The United States Conference of Catholic Bishops, which sets official Catholic healthcare policy in the U.S., says it has no choice but to sue the federal government if Congress fails to rescind a rule that forces insurers for religious employers to offer contraception coverage.
The Washington-based bishops' conference submitted a 21-page letter this week (PDF)
in response to a call for public comments on a revised HHS policy that calls for commercial health plans to offer contraception services free of charge as part of a requirement to provide preventive health services in the Patient Protection and Affordable Care Act.
The bishops warned that Roman Catholic institutions in the U.S. faced a decision of whether to forgo offering coverage altogether rather than comply with a rule that contradicts the church's teaching on birth control, surgical sterilizations and drugs that terminate pregnancy.
And one Catholic university promptly did just that. Franciscan University of Steubenville in Ohio has announced that it is no longer offering healthcare coverage to students
and will no longer require undergraduates to carry insurance, in response to the Obama administration's rules requiring coverage of contraception.
“Up to this time, Franciscan University has specifically excluded these services and products from its student health insurance policy, and we will not participate in a plan that requires us to violate the consistent teachings of the Catholic Church on the sacredness of human life,” the university said in the statement.
Initially, HHS officials proposed requiring all commercially insured employers, including religious organizations, to provide employees with such coverage, but in February HHS Administrator Kathleen Sebelius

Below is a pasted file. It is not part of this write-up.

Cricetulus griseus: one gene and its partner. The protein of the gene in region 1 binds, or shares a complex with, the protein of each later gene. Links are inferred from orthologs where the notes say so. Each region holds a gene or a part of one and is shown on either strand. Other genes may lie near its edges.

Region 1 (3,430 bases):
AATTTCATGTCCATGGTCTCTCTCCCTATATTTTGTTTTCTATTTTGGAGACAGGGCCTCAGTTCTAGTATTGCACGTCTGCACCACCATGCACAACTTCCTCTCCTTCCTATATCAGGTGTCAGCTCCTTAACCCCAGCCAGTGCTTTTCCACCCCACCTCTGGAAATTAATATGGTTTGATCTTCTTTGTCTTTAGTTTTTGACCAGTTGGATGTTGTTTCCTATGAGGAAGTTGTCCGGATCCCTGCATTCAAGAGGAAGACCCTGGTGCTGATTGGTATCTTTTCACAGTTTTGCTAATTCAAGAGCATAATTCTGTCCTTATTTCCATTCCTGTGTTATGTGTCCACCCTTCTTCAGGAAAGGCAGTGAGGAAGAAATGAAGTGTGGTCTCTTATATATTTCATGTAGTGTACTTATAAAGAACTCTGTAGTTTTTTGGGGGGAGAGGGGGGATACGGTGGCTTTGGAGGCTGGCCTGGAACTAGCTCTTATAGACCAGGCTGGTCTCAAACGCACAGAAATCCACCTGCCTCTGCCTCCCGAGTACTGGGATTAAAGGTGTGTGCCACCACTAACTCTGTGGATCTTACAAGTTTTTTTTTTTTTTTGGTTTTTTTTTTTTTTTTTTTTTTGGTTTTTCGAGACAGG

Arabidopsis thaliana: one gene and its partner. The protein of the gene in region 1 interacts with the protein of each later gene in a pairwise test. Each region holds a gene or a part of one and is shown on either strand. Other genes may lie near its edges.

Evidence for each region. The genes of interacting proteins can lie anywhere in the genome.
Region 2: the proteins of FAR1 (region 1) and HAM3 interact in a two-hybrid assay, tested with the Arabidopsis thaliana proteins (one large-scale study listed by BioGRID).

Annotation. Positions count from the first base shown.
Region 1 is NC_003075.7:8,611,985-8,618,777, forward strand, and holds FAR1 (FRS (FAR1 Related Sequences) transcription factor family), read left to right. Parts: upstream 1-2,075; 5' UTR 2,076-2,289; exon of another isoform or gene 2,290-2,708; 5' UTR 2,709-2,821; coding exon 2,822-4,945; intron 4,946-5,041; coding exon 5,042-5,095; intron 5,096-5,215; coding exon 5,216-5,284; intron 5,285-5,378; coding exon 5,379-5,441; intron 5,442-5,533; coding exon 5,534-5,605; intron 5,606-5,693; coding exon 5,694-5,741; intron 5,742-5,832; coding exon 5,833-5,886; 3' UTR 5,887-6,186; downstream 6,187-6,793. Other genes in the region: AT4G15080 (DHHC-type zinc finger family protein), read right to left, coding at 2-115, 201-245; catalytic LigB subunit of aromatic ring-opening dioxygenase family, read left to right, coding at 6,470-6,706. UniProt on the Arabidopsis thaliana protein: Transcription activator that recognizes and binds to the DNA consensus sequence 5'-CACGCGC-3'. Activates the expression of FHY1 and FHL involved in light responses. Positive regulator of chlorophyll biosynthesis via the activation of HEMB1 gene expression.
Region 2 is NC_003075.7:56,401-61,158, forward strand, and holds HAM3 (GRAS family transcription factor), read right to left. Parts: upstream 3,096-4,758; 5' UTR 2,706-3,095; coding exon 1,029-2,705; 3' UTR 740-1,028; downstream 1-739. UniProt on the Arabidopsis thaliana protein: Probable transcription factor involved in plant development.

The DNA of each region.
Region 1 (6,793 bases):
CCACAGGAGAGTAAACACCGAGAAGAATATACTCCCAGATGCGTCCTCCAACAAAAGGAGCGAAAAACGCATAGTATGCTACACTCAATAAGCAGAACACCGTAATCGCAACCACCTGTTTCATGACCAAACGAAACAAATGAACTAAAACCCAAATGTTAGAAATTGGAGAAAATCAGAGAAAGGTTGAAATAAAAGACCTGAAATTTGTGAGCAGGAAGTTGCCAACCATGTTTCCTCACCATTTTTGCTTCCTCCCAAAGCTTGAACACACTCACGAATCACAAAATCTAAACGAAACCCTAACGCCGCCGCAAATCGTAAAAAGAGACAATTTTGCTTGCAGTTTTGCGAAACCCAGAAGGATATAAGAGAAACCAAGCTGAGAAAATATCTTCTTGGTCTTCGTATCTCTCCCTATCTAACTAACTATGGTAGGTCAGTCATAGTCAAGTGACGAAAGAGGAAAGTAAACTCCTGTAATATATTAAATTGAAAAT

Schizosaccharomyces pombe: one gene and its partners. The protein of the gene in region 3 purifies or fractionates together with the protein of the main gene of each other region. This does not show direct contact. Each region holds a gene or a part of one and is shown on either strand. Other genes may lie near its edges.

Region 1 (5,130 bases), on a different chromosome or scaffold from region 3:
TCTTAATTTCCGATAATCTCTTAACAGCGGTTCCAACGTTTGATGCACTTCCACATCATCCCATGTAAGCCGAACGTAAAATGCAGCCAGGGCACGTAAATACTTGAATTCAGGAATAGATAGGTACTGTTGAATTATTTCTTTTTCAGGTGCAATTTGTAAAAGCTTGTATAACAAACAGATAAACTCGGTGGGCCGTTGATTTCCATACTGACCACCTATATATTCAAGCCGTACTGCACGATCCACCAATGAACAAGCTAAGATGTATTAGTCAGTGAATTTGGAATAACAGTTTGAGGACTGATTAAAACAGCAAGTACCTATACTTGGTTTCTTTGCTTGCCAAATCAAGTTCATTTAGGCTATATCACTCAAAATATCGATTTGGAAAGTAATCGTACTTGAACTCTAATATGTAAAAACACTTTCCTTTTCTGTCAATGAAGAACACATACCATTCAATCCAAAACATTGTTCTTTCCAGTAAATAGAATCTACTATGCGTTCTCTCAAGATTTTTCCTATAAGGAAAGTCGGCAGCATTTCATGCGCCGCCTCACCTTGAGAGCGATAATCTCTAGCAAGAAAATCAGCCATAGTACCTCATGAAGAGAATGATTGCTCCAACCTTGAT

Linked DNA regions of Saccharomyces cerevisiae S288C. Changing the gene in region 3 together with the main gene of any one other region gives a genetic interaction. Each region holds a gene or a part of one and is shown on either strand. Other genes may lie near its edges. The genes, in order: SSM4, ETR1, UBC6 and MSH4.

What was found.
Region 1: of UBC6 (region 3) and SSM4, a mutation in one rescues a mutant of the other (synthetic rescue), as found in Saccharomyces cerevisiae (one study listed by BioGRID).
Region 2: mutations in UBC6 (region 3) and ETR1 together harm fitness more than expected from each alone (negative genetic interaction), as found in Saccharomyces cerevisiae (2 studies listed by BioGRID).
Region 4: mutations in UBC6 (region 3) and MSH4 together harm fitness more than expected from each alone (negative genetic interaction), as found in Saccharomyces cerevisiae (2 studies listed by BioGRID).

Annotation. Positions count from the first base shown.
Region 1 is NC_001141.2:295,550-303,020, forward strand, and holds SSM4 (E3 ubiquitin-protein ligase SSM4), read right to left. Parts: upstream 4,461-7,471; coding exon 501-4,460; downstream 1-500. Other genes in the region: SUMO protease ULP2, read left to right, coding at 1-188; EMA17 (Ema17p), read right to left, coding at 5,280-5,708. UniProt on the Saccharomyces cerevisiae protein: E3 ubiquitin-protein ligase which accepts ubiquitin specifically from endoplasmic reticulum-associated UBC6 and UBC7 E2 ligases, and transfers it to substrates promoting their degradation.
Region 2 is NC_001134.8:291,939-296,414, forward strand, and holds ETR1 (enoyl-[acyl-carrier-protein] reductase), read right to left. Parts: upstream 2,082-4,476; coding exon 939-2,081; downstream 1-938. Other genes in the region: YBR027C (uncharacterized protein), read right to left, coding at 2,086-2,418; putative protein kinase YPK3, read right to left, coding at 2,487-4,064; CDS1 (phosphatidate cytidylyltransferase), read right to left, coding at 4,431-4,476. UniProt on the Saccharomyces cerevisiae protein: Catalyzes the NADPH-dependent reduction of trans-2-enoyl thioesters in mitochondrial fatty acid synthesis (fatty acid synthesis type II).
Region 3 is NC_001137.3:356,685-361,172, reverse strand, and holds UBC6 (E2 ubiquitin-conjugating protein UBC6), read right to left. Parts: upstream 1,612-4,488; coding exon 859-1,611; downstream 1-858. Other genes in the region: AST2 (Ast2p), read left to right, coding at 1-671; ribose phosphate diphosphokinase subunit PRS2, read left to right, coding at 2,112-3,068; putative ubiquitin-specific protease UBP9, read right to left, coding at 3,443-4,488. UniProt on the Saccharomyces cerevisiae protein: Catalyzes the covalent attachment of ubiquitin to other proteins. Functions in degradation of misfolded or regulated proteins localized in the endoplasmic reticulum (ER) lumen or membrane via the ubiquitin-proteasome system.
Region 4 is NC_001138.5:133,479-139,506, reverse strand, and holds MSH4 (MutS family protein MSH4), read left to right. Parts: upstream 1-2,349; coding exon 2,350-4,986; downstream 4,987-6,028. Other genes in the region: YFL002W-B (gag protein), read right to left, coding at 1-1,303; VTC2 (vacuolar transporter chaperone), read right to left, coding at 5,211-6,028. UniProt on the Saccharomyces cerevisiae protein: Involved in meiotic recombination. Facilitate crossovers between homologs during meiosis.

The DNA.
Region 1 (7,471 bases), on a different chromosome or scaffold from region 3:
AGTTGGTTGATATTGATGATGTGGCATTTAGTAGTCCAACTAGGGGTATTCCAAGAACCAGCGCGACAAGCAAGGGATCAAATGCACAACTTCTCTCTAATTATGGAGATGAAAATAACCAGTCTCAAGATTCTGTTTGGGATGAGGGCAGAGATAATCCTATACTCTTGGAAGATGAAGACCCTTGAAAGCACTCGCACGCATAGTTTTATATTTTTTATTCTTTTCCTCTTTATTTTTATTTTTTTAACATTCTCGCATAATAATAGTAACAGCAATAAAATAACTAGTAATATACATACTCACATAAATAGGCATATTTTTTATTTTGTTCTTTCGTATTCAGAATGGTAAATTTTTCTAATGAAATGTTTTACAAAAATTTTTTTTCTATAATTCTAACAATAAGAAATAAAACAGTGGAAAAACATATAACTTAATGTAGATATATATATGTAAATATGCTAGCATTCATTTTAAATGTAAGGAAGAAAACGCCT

announced what was billed as a compromise that would force insurers, not the employers themselves, to offer the coverage.
The rule includes an exemption for religious employers, but critics say it was crafted to apply only to churches, and not religious hospitals, universities or other large employers with diverse workforces.
The bishops responded this week in the form of public comment to a notice of proposed rulemaking by several federal agencies, saying that the compromise rule did not address their concerns that the policy lacks an adequate exemption for religious employers.
“Absent prompt congressional attention to this infringement on fundamental civil liberties, we believe the only remaining recourse, in light of the approaching regulatory deadlines, is in the courts,” states the letter, submitted by USCCB Associate General Secretary and General Counsel Anthony Picarello Jr. and Associate General Counsel Michael Moses.